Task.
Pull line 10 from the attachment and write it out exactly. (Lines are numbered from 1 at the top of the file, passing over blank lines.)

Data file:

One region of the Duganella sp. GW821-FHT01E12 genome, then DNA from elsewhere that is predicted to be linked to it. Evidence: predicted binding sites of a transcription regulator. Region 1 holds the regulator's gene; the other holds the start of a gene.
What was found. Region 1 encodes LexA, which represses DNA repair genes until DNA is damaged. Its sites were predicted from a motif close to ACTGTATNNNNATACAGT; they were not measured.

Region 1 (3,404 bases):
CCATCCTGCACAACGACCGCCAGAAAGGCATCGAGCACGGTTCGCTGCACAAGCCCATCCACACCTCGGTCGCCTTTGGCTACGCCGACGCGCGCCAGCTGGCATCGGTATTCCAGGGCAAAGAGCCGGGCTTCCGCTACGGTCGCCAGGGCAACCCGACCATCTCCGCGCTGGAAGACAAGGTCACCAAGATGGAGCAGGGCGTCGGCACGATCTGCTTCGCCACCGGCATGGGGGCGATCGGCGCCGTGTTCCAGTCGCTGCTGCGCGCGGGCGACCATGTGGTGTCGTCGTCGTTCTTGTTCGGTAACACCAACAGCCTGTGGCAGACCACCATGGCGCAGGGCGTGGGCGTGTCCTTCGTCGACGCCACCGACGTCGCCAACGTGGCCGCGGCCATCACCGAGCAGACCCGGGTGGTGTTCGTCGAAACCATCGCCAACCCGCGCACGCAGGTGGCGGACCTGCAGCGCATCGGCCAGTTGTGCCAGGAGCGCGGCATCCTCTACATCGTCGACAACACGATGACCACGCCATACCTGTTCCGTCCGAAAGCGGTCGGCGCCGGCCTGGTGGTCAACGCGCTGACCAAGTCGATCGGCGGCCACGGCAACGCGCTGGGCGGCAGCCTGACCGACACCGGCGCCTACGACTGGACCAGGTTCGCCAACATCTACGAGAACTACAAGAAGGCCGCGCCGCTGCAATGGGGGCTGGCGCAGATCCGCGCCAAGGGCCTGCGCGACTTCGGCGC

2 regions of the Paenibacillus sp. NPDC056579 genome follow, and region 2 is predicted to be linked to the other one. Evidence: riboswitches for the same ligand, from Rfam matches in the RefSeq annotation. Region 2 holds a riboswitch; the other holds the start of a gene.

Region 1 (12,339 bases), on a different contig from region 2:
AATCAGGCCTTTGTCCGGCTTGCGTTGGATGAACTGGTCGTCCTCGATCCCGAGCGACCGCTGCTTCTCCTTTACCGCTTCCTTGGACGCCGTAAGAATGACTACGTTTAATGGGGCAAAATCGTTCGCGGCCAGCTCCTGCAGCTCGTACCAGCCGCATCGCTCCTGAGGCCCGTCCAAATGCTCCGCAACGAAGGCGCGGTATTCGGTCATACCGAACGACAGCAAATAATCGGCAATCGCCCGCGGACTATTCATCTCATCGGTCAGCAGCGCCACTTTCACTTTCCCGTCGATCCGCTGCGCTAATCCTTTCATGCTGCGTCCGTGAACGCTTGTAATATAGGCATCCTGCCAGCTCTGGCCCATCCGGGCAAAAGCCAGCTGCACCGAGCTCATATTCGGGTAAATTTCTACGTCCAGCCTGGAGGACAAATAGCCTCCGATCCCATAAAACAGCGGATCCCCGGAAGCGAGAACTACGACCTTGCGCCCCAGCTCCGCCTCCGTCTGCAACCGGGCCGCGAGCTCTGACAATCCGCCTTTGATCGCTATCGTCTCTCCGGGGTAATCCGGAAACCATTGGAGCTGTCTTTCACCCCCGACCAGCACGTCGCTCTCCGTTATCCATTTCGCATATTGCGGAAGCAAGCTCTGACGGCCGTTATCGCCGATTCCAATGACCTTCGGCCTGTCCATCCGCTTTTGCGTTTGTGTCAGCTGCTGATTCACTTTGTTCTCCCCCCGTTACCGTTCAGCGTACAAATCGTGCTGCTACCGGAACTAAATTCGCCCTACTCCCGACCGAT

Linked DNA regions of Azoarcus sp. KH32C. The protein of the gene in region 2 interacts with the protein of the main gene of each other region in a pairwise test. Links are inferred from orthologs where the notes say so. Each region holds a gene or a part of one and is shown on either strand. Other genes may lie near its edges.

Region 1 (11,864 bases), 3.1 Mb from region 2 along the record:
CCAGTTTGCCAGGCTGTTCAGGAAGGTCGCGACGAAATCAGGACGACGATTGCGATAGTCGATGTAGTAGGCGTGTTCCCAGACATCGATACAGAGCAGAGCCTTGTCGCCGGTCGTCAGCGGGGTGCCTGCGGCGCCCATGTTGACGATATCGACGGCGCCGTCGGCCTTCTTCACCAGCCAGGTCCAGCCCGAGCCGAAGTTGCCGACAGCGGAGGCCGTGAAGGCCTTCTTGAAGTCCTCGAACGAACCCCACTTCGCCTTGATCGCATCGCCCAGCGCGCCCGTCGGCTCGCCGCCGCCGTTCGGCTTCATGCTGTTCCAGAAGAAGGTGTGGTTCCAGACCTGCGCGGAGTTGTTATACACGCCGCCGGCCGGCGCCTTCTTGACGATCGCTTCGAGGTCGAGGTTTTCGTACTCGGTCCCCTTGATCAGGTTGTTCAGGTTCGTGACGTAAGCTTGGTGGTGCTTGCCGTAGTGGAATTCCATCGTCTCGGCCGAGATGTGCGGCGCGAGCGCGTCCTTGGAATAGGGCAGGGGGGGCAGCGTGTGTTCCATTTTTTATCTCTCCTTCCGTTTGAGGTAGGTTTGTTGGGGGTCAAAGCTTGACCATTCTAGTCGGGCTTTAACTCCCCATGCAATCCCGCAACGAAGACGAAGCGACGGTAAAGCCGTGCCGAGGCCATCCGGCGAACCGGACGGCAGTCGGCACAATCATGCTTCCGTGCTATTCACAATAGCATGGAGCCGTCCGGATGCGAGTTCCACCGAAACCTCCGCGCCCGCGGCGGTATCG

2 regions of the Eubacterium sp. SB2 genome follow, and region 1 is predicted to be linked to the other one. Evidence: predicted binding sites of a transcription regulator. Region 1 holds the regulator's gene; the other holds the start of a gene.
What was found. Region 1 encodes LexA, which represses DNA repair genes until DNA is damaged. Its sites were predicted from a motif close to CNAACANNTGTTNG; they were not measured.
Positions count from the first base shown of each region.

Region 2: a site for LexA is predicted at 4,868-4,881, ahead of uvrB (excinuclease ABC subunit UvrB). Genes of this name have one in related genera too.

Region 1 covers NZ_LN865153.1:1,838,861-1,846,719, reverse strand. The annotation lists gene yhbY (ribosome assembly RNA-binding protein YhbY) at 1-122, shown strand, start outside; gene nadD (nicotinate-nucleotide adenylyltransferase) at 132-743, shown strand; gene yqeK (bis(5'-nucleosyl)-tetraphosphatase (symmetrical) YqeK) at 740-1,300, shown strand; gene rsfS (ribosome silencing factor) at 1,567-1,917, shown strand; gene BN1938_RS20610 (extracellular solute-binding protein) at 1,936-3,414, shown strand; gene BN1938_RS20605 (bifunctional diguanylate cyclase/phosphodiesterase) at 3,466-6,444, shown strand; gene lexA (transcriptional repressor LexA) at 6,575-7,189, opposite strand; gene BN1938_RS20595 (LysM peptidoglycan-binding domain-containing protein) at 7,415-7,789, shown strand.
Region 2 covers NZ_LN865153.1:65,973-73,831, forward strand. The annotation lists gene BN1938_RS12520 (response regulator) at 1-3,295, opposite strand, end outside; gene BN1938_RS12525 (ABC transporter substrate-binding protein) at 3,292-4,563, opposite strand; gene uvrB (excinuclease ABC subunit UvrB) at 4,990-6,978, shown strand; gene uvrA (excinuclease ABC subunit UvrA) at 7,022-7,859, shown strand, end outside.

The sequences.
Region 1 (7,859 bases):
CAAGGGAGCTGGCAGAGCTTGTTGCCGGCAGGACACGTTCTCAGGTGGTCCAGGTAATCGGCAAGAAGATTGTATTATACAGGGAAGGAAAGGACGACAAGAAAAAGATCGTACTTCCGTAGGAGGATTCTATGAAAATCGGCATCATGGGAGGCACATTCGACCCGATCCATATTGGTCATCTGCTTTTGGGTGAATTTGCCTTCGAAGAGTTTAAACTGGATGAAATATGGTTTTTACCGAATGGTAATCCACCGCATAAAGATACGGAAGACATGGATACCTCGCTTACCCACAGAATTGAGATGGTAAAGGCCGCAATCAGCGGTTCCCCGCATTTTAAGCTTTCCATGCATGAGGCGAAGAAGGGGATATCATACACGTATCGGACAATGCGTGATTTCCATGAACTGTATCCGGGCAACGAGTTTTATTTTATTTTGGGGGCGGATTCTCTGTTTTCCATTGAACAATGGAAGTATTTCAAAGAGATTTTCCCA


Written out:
CCAGTTTGCCAGGCTGTTCAGGAAGGTCGCGACGAAATCAGGACGACGATTGCGATAGTCGATGTAGTAGGCGTGTTCCCAGACATCGATACAGAGCAGAGCCTTGTCGCCGGTCGTCAGCGGGGTGCCTGCGGCGCCCATGTTGACGATATCGACGGCGCCGTCGGCCTTCTTCACCAGCCAGGTCCAGCCCGAGCCGAAGTTGCCGACAGCGGAGGCCGTGAAGGCCTTCTTGAAGTCCTCGAACGAACCCCACTTCGCCTTGATCGCATCGCCCAGCGCGCCCGTCGGCTCGCCGCCGCCGTTCGGCTTCATGCTGTTCCAGAAGAAGGTGTGGTTCCAGACCTGCGCGGAGTTGTTATACACGCCGCCGGCCGGCGCCTTCTTGACGATCGCTTCGAGGTCGAGGTTTTCGTACTCGGTCCCCTTGATCAGGTTGTTCAGGTTCGTGACGTAAGCTTGGTGGTGCTTGCCGTAGTGGAATTCCATCGTCTCGGCCGAGATGTGCGGCGCGAGCGCGTCCTTGGAATAGGGCAGGGGGGGCAGCGTGTGTTCCATTTTTTATCTCTCCTTCCGTTTGAGGTAGGTTTGTTGGGGGTCAAAGCTTGACCATTCTAGTCGGGCTTTAACTCCCCATGCAATCCCGCAACGAAGACGAAGCGACGGTAAAGCCGTGCCGAGGCCATCCGGCGAACCGGACGGCAGTCGGCACAATCATGCTTCCGTGCTATTCACAATAGCATGGAGCCGTCCGGATGCGAGTTCCACCGAAACCTCCGCGCCCGCGGCGGTATCG